Acer Iconia A1 review
If you’d told us a couple of years ago we’d be reviewing 8in tablets costing £170 we’d have laughed you out of the room. Yet that’s exactly the price Acer is asking for its Iconia A1 – it’s £100 cheaper than the iPad mini.
The big question is how many compromises Acer has made to hit such a low price point. It starts off on the right foot, with a resolution of 768 x 1,024, which although low compared to many compact tablets we’ve seen, matches the iPad mini, pixel for pixel. Its 3:4 aspect ratio works well when browsing web pages, and feels noticeably more spacious than the 10:16 panels of its 7in rivals.
The panel falls behind in terms of quality, though. The touchscreen layer adds an unwelcome dose of graininess, and, when we measured it with our colorimeter, we found the screen to be rather dimmer than we’d like. Its maximum brightness is only 235cd/m2; although this is fine indoors, it’s almost unusable in bright sunlight. The way the panel presents colours isn’t particularly vibrant, either.
Unlike its many ARM-powered peers, the Iconia employs a MediaTek processor. The MT8389W is a quad-core chip that runs at 1.2GHz, and it’s paired with 1GB of RAM. This helped the Acer to achieve a Geekbench result of 1,327, and its four cores easily outpaced the single-core Asus Fonepad, which scored 582 in the same test. The Iconia’s GFXBench result of 5.3fps was more middle-of-the-road, however.
These decent benchmark results translated to mixed real-world performance. Menus and web pages scrolled smoothly, but navigating around the OS felt sluggish, and apps loaded slowly. Basic games such as the 2D side-scrolling Rayman Jungle Run ran smoothly, but the more demanding Real Racing 3 dropped frames noticeably when the action heated up.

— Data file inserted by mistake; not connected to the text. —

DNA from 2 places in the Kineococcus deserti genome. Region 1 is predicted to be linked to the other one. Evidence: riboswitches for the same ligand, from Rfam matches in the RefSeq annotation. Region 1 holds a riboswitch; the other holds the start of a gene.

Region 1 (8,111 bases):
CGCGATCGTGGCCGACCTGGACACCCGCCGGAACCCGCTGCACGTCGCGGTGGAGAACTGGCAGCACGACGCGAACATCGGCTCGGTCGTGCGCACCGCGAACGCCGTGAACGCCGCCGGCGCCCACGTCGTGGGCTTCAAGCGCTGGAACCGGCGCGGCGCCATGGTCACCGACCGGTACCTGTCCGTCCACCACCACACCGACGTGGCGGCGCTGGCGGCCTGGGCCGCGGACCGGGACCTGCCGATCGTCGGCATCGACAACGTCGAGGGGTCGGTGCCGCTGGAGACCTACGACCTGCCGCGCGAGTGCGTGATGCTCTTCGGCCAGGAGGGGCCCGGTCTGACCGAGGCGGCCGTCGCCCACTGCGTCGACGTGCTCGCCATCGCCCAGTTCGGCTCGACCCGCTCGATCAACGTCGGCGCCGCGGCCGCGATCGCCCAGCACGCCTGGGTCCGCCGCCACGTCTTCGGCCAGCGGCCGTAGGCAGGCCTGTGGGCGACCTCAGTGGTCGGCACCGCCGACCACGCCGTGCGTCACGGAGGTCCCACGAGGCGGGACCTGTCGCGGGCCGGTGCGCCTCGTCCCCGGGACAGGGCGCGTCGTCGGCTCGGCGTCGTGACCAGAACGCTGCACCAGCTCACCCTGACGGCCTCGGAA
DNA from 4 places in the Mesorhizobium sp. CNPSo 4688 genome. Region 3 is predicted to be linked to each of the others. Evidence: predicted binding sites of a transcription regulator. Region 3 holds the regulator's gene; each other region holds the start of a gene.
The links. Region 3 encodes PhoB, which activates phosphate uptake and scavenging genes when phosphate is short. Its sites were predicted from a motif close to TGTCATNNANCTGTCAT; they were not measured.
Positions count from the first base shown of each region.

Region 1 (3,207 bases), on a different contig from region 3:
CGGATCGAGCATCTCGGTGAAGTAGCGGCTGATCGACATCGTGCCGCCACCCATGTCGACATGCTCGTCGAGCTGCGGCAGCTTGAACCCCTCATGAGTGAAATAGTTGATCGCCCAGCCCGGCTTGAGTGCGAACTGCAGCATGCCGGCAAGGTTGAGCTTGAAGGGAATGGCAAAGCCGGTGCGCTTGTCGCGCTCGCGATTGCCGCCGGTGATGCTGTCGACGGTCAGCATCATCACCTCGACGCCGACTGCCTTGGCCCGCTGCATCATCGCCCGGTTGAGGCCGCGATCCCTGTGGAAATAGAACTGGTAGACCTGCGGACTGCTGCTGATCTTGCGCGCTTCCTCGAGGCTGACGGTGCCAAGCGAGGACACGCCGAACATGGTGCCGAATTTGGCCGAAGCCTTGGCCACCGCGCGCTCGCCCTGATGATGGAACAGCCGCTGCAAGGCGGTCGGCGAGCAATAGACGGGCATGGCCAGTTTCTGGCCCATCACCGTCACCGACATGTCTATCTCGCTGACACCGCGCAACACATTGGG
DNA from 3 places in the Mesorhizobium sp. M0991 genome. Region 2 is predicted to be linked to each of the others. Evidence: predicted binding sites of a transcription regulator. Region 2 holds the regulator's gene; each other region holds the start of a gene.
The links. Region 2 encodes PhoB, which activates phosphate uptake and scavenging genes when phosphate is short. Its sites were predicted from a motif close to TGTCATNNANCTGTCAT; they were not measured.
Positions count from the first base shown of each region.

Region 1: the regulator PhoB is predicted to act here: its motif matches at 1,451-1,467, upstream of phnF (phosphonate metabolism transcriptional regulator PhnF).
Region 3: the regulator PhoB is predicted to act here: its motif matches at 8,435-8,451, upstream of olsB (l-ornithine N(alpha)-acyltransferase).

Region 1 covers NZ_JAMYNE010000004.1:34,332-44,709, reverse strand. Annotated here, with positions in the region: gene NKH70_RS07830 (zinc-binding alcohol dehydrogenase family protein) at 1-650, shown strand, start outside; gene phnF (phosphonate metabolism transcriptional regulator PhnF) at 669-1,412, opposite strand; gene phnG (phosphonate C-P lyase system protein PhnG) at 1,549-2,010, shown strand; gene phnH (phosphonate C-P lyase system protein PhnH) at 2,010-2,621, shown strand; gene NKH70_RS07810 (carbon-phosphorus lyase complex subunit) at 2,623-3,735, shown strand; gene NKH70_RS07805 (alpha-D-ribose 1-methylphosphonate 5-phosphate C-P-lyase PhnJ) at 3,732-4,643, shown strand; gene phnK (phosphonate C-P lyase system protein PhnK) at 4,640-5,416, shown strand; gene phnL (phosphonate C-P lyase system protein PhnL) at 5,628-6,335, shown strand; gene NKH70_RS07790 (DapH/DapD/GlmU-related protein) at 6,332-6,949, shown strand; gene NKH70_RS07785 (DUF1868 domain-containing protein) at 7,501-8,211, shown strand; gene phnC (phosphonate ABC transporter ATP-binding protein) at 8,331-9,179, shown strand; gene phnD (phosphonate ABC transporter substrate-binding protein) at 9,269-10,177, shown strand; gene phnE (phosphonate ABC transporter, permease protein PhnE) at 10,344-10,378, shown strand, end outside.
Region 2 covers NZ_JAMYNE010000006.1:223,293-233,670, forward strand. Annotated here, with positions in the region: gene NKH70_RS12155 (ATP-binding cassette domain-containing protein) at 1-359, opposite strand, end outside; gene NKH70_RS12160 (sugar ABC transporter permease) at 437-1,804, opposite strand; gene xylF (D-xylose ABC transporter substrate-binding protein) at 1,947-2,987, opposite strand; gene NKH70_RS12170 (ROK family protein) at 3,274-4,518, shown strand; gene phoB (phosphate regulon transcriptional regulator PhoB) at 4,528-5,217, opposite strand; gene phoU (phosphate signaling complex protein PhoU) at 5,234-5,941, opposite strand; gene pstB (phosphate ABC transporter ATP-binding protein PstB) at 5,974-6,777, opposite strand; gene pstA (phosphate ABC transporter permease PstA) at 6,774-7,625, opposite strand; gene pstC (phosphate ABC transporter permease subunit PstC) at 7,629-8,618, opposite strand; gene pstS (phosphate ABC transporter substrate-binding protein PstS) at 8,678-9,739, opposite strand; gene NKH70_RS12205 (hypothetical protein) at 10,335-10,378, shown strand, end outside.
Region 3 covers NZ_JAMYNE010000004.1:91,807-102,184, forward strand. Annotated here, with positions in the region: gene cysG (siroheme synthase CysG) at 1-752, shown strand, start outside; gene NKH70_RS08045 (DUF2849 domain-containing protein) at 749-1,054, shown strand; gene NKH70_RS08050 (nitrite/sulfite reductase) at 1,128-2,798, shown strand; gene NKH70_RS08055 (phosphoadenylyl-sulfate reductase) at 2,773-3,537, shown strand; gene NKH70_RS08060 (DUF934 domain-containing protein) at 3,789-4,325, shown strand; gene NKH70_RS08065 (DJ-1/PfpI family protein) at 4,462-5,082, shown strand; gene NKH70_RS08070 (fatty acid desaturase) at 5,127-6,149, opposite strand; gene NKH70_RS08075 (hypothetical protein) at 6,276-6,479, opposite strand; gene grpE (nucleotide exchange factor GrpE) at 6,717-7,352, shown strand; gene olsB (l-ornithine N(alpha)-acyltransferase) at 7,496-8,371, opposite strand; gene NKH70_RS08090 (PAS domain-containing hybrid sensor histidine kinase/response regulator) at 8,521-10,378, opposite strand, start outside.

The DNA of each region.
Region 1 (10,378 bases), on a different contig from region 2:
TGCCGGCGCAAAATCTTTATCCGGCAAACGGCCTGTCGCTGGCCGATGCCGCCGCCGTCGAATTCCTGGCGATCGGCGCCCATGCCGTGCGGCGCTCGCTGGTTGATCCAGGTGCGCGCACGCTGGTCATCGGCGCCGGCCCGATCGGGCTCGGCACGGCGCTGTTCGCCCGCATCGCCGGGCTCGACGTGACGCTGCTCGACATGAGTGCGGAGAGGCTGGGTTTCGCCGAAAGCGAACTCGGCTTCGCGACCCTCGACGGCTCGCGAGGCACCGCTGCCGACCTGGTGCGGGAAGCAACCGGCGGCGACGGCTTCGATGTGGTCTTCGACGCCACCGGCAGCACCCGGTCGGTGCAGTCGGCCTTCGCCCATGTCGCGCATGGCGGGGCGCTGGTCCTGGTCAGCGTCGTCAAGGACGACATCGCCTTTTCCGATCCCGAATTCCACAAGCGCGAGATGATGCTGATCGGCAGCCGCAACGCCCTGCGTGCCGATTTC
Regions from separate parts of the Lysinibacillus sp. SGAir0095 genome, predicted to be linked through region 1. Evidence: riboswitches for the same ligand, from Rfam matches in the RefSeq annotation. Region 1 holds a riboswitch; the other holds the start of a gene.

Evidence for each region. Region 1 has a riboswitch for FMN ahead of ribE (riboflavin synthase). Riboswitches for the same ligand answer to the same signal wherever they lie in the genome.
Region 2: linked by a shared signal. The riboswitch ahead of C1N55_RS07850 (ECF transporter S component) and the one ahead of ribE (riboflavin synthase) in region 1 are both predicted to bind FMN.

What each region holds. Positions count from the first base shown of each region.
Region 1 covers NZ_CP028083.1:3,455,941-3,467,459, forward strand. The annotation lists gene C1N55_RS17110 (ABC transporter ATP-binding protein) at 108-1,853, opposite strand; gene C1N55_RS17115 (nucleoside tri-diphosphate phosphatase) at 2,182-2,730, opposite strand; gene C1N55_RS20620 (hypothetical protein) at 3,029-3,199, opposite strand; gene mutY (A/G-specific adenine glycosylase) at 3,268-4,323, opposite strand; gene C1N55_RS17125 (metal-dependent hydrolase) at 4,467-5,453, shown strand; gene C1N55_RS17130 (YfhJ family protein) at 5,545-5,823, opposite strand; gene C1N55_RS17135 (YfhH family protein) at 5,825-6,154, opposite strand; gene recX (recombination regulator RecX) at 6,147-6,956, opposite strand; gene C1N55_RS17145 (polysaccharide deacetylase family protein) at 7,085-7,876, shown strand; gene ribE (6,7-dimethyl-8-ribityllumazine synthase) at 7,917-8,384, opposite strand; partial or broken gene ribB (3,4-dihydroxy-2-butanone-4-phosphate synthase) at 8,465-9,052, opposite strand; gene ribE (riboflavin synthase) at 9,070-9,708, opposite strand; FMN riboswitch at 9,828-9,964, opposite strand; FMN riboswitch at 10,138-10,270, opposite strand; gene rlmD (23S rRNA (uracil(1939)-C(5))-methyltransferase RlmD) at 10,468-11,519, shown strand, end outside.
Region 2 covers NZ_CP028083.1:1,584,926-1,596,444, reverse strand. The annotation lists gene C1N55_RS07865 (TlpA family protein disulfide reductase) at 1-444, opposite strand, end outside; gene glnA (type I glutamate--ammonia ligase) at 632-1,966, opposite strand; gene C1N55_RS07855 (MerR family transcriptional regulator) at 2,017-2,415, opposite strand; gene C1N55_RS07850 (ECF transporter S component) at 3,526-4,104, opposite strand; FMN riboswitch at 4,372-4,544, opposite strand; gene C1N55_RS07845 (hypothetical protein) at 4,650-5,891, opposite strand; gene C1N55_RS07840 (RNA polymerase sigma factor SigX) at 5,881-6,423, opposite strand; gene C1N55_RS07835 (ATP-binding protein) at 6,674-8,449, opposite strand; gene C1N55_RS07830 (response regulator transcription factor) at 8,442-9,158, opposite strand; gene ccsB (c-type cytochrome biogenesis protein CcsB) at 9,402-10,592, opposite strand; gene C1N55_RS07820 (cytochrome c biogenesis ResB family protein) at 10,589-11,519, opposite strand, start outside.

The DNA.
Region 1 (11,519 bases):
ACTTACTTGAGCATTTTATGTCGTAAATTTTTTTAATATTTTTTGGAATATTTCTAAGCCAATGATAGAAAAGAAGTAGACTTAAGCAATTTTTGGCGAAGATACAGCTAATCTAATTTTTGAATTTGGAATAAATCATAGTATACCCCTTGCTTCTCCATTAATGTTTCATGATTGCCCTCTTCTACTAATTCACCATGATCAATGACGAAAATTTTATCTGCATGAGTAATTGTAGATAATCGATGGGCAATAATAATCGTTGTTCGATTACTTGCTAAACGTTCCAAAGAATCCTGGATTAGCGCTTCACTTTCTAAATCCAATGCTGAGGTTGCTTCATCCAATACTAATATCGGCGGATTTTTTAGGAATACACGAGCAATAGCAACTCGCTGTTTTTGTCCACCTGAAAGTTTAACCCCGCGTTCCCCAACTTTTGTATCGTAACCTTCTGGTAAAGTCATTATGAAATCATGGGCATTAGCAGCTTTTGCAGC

The Iconia’s battery life of 8hrs 3mins isn’t wonderful, either, falling almost five hours short of the Fonepad’s result in our looping video test. It also misses out on several key items of hardware. It has no light sensor for automatic control of display brightness, and there’s no sign of NFC. The Fonepad has both.
The one big plus point for the Acer is that it’s loaded with the latest version of Android – 4.2.2 – which brings several useful features, including multiple user profiles and lockscreen widgets. There’s also a selection of Acer software, although these apps are of less interest. The most useful is AcerCloud, a cloud storage service similar to Dropbox, but it’s hobbled by its reliance on Acer’s software. For example, photos must be uploaded from Acer’s own photo app, rather than via the Android Gallery.
Unusually for a budget tablet, the Acer Iconia A1 has both rear- and front-facing cameras, at 5 megapixels and 0.3 megapixels respectively. Both are fixed-focus, though, and quality is poor, with a lack of detail throughout our test shots.
The A1 isn’t physically impressive, either. The plastic chassis flexes when you squeeze the rear panel, and neither the glossy black bezel nor the white rear panel are particularly attractive. A micro-HDMI socket and microSD slot add versatility, but the sturdier, more attractive Fonepad has a microSD slot, too.
The price might look attractive initially, but the Iconia A1 is a damp squib. Its screen is grainy and dim; it isn’t the smoothest or slickest tablet; the battery life is average; and we’re not sold on the physical design. Ultimately, you’re better off opting for a smaller-screened device.
|Warranty||1yr collect and return|
|Dimensions||146 x 11 x 209mm (WDH)|
|Resolution screen horizontal||768|
|Resolution screen vertical||1,024|
|CPU frequency, MHz||1.2GHz|
|Camera megapixel rating||5.0mp|
|Mobile operating system||Android 4.2.2|